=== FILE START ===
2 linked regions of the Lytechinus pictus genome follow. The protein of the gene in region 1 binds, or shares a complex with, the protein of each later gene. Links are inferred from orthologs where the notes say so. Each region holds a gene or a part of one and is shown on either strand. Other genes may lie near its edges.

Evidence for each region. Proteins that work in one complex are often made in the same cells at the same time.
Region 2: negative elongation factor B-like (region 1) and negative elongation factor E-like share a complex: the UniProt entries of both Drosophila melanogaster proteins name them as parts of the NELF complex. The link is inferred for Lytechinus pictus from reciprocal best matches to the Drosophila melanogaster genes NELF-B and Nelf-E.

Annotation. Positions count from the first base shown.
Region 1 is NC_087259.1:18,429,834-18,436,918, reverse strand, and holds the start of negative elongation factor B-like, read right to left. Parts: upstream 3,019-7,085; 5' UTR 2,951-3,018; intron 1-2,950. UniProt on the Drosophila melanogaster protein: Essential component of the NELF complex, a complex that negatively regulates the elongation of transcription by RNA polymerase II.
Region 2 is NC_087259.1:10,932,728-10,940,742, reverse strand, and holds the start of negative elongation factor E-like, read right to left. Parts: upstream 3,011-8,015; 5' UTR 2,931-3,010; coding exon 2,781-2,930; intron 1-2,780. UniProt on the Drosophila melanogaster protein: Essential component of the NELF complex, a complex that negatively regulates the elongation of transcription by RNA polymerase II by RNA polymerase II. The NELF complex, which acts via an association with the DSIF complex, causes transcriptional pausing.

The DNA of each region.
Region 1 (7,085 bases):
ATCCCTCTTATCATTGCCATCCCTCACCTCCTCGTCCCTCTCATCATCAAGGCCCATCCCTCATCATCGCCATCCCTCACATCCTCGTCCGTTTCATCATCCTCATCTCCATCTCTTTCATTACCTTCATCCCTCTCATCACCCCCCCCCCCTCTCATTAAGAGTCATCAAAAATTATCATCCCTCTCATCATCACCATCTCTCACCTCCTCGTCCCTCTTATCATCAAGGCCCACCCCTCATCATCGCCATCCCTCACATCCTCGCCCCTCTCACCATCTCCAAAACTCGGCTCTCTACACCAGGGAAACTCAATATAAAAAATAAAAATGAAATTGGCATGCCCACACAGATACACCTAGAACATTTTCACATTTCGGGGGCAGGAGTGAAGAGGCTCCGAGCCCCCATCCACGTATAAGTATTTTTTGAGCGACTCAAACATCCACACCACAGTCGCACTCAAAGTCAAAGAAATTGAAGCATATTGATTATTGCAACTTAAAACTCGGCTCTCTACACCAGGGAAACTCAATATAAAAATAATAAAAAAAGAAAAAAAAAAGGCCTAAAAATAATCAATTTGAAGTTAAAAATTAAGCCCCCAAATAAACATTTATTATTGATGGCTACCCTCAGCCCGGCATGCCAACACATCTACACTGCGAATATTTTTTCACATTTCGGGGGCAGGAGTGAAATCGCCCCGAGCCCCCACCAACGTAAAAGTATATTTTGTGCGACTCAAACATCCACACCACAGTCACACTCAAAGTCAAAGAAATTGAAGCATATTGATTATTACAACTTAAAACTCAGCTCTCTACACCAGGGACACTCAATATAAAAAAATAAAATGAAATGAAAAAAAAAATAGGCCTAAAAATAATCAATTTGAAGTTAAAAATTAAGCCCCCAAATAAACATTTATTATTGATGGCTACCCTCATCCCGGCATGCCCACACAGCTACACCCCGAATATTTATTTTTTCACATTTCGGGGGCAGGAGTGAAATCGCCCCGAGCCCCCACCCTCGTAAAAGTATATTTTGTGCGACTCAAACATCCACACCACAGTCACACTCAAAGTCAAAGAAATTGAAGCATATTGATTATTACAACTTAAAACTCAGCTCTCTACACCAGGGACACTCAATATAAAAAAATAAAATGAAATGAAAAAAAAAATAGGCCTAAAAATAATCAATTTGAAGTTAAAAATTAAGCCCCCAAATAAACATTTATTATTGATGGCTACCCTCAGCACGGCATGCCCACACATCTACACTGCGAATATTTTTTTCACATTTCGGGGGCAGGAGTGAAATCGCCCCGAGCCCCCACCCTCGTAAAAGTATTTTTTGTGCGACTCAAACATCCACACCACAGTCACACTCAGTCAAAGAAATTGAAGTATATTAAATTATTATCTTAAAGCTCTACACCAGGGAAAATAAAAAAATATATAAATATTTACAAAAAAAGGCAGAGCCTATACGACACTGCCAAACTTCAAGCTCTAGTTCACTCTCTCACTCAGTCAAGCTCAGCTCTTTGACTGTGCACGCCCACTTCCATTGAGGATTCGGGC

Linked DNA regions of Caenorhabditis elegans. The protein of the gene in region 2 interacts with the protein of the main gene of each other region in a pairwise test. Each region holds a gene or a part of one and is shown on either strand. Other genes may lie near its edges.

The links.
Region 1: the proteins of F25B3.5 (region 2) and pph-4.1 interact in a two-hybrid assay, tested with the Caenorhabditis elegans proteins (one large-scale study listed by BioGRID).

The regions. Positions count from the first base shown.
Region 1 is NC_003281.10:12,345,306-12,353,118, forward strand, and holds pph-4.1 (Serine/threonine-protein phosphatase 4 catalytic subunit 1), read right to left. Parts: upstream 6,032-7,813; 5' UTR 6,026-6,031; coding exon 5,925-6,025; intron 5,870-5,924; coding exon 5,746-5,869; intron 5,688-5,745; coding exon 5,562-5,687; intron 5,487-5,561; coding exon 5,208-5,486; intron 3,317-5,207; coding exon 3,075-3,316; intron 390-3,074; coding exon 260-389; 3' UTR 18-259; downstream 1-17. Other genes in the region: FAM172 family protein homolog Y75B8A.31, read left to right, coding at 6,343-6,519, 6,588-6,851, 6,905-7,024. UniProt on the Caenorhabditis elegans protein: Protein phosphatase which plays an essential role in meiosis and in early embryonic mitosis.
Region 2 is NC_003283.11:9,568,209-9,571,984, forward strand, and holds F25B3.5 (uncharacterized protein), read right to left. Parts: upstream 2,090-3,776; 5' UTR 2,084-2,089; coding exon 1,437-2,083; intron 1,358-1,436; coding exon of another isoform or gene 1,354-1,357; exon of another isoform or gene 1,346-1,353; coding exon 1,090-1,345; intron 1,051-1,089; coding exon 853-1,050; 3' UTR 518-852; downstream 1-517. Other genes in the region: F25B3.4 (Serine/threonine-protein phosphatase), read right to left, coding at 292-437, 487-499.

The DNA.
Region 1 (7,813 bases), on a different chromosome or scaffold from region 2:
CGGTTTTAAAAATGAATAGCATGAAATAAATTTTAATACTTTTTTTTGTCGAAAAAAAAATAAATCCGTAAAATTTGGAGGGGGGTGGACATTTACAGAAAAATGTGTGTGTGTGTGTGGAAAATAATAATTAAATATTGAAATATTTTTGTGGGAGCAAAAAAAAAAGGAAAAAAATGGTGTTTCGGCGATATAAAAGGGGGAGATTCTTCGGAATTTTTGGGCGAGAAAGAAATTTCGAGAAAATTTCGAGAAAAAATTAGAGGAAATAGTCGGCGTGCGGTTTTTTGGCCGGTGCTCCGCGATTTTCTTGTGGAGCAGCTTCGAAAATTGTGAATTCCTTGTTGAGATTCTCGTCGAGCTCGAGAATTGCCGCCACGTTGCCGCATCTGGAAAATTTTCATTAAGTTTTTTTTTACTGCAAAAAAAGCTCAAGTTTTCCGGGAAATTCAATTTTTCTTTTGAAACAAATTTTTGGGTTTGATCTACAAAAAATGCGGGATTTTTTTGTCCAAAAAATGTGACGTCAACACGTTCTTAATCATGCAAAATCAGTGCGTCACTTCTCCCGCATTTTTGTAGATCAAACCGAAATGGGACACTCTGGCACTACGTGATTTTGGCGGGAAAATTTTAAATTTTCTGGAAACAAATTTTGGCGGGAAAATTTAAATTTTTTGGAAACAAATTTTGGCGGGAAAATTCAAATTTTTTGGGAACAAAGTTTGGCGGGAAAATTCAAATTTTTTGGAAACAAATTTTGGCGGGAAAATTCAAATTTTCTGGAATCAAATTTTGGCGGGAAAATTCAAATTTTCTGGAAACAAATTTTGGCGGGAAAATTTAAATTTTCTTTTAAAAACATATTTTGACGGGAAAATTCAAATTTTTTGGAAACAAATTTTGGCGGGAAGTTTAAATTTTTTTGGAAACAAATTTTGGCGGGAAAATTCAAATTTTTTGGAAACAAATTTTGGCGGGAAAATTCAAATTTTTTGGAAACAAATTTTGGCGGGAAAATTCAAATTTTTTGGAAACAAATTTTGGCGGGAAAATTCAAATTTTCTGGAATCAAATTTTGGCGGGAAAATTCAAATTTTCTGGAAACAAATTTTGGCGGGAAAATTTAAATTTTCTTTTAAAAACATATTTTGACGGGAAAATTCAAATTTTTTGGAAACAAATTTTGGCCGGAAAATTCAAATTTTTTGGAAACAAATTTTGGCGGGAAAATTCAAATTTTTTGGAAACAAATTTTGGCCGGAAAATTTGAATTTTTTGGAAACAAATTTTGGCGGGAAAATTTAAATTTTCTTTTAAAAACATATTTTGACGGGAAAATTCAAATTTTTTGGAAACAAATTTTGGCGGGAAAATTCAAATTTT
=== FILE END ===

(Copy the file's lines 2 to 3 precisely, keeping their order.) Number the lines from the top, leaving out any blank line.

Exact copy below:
Evidence for each region. Proteins that work in one complex are often made in the same cells at the same time.
Region 2: negative elongation factor B-like (region 1) and negative elongation factor E-like share a complex: the UniProt entries of both Drosophila melanogaster proteins name them as parts of the NELF complex. The link is inferred for Lytechinus pictus from reciprocal best matches to the Drosophila melanogaster genes NELF-B and Nelf-E.